Are writers entitled to use others’ real-life stories? When does artistic license become soul stealing? This dilemma drives a wedge between an aspiring author and her aging mentor when the young protegee overshadows her professor using material that the older woman shared in confidence. The production is part of Circle Theatre’s Black Box Series, in […]

Posted inArts & Culture

Macbeth; The Tempest

MACBETH and THE TEMPEST, Talisman Theatre, at Wing Park in Elgin. This Shakespeare doubleheader offers lively productions, alternating nightly, that engage the crowd but fall short of the darkness and magic they aspire to. Director Mark Hardiman has set Macbeth in “a misconception of the Middle East,” by which he seems to mean a locale […]

Posted inArts & Culture

Durang 4Play

DURANG 4PLAY, A Reasonable Facsimile Theatre Company, at Theatre Building Chicago. This sampler offers an introduction to prolific American playwright Christopher Durang, showcasing his mischievous, dreamy style and two of his favorite subjects: the devouring mother and theater classics. Alternately demonic and saccharine matriarchs whirl through ‘Dentity Crisis and Death Comes to Us All, Mary […]

Posted inArts & Culture

Supernatural Chicago

SUPERNATURAL CHICAGO, at Excalibur. Necromancer Neil Tobin shares some well-known stories of Chicago’s spirit life in this one-man show, performed in the narrow attic of the reputedly haunted nightclub Excalibur. Adopting a simple lecture format complete with illustrations on easels, Tobin tells tales of the city’s famous undead: the Italian Bride, Resurrection Mary, Al Capone […]

Posted inArts & Culture

The Romance of Magno Rubio

THE ROMANCE OF MAGNIO RUBIO, Victory Gardens Theater. Standing tall at four feet, six inches, the hero of Lonnie Carter’s play (adapted from Carlos Bulosan’s short story) demonstrates that hope and a sense of humor can carry human beings through the darkest circumstances. The setting is 1930s California, where young Magno–a barely literate Filipino laborer–shares […]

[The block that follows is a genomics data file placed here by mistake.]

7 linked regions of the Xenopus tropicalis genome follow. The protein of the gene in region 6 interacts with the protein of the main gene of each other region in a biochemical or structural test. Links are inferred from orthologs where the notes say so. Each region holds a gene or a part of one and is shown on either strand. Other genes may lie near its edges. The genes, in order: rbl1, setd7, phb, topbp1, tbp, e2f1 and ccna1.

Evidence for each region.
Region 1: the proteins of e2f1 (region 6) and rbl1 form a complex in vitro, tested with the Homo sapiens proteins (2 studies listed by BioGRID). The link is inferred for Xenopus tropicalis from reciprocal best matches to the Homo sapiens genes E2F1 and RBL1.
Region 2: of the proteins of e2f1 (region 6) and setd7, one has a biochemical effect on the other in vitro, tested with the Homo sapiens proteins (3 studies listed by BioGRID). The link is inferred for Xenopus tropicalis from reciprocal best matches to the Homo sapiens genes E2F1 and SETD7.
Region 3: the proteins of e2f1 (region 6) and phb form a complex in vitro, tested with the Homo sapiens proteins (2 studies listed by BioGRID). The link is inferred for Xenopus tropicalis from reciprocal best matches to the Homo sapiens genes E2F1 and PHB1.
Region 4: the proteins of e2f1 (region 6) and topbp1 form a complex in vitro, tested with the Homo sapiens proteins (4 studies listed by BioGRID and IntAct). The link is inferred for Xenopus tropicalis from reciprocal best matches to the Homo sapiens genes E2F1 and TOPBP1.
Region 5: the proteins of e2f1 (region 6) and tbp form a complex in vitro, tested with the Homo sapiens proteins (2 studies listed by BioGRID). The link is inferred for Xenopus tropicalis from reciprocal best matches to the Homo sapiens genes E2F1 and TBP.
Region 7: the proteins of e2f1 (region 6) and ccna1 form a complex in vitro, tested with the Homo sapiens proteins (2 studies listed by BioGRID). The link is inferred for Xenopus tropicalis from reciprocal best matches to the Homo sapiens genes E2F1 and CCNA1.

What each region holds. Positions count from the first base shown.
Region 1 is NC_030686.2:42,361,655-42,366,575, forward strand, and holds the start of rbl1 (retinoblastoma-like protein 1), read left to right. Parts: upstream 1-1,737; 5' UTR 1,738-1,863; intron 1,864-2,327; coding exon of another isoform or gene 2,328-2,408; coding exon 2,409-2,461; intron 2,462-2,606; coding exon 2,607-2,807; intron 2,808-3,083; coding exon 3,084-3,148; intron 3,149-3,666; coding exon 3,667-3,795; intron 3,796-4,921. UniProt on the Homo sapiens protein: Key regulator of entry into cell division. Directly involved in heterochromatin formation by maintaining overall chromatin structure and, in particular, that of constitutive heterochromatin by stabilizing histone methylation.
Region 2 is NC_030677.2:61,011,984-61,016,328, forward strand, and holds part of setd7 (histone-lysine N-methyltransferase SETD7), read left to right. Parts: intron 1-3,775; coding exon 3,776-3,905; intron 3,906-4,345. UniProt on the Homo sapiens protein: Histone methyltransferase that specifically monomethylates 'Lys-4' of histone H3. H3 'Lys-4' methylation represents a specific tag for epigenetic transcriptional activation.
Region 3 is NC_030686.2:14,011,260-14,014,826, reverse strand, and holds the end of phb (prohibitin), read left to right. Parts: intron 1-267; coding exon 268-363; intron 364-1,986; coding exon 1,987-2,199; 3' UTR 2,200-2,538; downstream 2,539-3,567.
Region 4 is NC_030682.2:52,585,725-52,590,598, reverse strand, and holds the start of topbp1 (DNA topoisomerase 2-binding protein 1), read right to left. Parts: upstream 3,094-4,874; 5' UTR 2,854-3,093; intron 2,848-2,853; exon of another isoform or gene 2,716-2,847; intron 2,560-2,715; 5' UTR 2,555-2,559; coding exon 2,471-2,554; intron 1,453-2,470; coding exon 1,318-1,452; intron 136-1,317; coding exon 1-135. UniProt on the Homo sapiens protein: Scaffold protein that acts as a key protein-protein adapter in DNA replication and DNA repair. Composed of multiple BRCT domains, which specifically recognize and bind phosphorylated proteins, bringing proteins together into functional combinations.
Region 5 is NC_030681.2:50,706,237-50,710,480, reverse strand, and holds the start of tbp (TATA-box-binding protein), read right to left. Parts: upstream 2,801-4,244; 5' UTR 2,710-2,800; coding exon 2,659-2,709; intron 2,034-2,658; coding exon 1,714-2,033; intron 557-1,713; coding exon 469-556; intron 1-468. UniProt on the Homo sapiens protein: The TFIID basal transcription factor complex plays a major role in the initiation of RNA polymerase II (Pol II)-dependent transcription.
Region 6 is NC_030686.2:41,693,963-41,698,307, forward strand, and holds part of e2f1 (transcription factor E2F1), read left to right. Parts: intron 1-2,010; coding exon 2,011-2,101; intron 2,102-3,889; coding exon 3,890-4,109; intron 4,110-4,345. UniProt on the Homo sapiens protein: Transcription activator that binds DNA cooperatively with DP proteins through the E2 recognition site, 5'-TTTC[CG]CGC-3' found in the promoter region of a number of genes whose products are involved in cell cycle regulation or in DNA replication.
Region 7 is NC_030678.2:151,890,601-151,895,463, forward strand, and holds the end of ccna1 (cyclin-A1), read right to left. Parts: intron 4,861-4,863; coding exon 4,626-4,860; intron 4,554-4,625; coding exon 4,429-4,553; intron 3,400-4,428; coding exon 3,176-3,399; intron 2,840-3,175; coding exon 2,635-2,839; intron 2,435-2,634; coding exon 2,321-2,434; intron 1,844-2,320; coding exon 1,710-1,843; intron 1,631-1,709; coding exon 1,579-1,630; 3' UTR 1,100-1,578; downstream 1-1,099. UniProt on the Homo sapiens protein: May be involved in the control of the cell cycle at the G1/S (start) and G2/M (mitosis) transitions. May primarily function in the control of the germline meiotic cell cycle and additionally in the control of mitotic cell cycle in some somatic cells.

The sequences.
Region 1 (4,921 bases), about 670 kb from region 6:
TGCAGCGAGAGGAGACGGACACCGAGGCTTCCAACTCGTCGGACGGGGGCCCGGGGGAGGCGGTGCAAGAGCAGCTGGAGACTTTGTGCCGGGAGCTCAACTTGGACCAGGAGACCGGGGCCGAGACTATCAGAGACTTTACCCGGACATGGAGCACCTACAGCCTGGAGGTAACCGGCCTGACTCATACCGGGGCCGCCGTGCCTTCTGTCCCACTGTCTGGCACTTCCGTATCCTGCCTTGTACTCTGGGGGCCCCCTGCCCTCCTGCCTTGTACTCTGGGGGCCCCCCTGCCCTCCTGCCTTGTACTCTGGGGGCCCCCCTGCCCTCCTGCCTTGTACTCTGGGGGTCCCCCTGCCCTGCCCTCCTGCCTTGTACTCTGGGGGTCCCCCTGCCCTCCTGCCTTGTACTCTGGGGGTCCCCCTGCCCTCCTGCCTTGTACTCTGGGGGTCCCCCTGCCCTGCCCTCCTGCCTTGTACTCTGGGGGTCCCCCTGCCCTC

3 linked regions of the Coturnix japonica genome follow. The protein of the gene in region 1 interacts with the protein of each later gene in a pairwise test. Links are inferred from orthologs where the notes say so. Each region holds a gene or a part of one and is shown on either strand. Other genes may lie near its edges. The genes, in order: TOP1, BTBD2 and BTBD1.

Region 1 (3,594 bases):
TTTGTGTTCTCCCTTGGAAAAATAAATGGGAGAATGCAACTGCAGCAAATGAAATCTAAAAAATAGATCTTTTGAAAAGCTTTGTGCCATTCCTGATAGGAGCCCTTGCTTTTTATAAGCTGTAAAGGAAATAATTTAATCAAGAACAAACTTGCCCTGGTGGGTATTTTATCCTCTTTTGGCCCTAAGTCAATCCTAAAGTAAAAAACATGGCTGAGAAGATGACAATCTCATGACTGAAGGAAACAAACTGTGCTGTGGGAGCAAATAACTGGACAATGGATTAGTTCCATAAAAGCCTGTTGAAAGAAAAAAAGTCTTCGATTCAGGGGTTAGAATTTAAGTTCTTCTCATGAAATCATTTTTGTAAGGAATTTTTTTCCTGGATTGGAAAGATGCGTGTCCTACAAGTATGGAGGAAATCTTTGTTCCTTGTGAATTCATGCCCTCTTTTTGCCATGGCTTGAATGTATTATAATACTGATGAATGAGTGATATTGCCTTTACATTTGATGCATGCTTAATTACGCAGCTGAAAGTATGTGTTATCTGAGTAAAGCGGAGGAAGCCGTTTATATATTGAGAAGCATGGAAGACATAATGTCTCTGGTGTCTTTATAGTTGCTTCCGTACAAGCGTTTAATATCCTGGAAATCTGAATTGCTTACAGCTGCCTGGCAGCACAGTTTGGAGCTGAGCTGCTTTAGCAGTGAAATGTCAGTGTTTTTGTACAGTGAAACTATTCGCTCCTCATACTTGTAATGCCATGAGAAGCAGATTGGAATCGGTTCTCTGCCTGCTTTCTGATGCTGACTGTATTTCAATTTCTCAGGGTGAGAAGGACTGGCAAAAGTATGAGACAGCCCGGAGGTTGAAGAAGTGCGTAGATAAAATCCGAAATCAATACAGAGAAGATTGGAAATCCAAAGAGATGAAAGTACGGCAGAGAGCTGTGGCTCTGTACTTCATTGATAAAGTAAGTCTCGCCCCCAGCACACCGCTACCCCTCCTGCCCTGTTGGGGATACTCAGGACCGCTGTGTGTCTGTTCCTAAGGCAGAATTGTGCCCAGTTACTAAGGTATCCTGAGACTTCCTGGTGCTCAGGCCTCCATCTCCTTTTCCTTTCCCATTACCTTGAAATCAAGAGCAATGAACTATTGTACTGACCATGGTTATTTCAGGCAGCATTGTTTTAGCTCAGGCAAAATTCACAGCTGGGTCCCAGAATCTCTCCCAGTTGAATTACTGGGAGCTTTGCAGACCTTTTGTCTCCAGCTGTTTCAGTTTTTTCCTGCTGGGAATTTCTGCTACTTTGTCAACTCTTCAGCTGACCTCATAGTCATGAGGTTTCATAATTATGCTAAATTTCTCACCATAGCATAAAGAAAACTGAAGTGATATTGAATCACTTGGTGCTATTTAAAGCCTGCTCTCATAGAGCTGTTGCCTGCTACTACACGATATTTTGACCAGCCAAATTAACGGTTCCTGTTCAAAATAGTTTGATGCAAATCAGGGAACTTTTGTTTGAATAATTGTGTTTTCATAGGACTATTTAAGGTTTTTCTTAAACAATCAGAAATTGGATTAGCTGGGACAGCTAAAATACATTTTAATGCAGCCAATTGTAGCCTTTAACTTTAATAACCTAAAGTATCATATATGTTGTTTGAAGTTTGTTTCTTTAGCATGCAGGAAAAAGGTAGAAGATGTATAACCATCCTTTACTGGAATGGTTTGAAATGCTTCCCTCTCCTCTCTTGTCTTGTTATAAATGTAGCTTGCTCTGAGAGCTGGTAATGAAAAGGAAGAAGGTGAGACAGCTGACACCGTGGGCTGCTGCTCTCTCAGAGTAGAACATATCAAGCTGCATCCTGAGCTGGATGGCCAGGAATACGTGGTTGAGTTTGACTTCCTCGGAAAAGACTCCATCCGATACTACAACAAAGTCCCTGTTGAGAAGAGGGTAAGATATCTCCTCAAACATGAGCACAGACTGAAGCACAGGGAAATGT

Posted inArts & Culture

A3: This Time It’s Awesome

A3: THIS TIME IT’S AWESOME, Awesome Show, at ImprovOlympic. Peter Gwinn and Meagan O’Brien’s 45-minute revue suggests what can be great and not so great about sketch comedy. What’s great is its plethora of fresh ideas: acting students working at Starbucks, serving up lattes and Meisner exercises; two Abu Ghraib prisoners laughing at guards so […]

Posted inArts & Culture

Christopher Carter Keeps Messing With Your Mind!

It’s freaky. With silver dollars duct-taped to his eyelids under a four-layer blindfold, mentalist Christopher Carter holds up cards submitted by audience members and shouts out their names and detailed personal information–childhood addresses, driver’s license numbers. And this is his least astounding trick. Carter swears that his only tools are an acute awareness of body […]

Posted inArts & Culture

Biloxi Blues

BILOXI BLUES, New World Repertory Theater, at the Mason’s Building. The second installment of Neil Simon’s autobiographical trilogy covers his time in the army during World War II. Private Eugene Jerome, Simon’s alter ego, and five other young men in his platoon negotiate boot camp politics and challenging food under a sadistic sergeant who motivates […]